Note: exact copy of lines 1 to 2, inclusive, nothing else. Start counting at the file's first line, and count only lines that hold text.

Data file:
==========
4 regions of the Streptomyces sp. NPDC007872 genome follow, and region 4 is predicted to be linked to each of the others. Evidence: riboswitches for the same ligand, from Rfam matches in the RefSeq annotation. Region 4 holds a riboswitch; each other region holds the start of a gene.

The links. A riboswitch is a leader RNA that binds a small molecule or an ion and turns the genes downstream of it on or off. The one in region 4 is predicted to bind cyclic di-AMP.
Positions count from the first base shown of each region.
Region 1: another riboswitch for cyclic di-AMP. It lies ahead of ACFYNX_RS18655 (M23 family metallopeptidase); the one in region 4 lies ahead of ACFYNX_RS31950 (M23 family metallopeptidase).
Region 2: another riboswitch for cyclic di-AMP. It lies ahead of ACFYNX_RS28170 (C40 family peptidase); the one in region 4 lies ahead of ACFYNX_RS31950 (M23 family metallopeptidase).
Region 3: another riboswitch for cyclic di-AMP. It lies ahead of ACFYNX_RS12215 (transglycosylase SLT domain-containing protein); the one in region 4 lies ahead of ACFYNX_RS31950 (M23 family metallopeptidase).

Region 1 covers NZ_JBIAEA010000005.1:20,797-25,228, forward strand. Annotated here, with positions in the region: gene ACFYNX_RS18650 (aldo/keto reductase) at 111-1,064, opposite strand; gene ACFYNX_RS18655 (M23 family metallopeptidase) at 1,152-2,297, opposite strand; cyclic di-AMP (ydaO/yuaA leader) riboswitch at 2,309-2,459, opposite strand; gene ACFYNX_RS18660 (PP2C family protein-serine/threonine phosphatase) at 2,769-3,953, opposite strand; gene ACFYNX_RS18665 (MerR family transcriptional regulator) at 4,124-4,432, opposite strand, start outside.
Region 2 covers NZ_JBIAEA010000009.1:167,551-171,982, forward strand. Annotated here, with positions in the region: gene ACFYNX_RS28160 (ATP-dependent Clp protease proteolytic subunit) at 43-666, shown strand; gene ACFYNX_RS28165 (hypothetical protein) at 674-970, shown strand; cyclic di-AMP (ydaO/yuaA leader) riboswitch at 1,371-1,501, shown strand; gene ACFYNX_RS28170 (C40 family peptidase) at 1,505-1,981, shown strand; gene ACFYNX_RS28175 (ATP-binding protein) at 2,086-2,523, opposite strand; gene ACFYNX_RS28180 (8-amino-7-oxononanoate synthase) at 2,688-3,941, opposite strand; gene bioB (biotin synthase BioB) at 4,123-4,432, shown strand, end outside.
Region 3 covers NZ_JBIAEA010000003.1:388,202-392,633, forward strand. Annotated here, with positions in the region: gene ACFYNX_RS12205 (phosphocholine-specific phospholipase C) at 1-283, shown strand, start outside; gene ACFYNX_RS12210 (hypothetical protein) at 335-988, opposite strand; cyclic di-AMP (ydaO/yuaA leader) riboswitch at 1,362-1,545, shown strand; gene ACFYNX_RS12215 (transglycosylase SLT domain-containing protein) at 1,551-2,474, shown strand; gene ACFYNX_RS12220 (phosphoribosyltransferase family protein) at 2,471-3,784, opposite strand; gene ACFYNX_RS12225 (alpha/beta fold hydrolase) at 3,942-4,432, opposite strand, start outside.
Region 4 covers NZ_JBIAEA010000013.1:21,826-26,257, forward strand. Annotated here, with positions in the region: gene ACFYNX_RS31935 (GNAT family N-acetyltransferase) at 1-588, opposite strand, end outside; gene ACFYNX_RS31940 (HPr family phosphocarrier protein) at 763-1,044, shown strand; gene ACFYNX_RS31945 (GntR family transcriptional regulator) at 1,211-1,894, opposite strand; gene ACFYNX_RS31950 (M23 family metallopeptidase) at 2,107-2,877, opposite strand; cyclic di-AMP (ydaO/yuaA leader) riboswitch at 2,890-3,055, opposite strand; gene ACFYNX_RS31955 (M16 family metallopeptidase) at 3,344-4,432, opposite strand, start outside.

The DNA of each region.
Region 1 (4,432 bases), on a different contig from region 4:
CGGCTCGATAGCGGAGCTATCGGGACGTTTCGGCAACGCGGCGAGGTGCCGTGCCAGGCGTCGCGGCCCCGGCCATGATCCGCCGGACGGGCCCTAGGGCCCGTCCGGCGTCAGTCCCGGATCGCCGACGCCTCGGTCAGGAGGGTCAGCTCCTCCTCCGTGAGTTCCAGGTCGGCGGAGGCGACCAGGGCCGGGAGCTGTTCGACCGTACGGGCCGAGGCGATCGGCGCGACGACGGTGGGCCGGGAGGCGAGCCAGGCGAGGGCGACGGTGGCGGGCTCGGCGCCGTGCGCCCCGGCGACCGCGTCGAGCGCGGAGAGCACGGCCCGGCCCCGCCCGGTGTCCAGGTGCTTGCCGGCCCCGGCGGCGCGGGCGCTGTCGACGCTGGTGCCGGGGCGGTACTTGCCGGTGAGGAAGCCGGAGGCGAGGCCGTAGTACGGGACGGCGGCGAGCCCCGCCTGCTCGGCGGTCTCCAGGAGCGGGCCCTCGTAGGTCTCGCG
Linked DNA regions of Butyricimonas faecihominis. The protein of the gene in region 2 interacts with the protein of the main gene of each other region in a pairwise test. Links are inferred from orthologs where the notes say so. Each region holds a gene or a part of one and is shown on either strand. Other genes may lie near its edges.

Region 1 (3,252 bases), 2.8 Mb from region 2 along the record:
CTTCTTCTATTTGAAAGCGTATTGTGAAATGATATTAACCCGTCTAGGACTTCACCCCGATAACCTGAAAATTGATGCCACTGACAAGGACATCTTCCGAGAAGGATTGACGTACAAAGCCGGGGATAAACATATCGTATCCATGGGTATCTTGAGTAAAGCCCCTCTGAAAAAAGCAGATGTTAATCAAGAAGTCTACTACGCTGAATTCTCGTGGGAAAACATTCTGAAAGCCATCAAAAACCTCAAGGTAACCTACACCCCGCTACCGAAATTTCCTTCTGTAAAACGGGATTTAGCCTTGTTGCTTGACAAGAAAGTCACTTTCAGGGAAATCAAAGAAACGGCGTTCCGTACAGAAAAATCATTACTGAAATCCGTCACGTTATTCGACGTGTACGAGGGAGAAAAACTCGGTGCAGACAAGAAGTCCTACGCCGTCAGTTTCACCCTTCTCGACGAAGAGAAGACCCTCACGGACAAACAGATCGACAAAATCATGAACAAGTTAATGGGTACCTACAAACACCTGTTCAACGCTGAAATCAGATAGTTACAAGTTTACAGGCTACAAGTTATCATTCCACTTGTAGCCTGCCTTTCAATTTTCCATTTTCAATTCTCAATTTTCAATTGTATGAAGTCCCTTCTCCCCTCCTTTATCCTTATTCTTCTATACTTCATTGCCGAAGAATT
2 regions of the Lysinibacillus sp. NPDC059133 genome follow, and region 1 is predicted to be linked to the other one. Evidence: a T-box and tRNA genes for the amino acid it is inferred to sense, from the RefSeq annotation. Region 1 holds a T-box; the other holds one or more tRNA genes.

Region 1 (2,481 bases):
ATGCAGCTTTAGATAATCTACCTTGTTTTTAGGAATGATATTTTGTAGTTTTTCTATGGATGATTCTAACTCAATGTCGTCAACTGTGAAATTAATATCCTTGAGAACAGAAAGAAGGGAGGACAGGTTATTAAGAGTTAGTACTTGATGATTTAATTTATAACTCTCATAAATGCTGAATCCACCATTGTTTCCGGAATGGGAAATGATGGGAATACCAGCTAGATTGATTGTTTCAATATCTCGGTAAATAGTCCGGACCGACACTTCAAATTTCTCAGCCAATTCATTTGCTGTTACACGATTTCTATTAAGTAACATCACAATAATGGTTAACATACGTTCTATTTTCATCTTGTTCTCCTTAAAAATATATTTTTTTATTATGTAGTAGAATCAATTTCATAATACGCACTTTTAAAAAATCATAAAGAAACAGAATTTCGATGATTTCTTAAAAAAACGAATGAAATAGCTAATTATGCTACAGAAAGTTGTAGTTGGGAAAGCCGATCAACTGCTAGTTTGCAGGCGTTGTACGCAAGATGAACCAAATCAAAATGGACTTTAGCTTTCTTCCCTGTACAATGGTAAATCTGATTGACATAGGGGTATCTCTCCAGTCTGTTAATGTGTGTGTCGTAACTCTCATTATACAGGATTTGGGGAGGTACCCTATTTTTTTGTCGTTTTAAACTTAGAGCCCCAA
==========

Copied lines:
4 regions of the Streptomyces sp. NPDC007872 genome follow, and region 4 is predicted to be linked to each of the others. Evidence: riboswitches for the same ligand, from Rfam matches in the RefSeq annotation. Region 4 holds a riboswitch; each other region holds the start of a gene.

The links. A riboswitch is a leader RNA that binds a small molecule or an ion and turns the genes downstream of it on or off. The one in region 4 is predicted to bind cyclic di-AMP.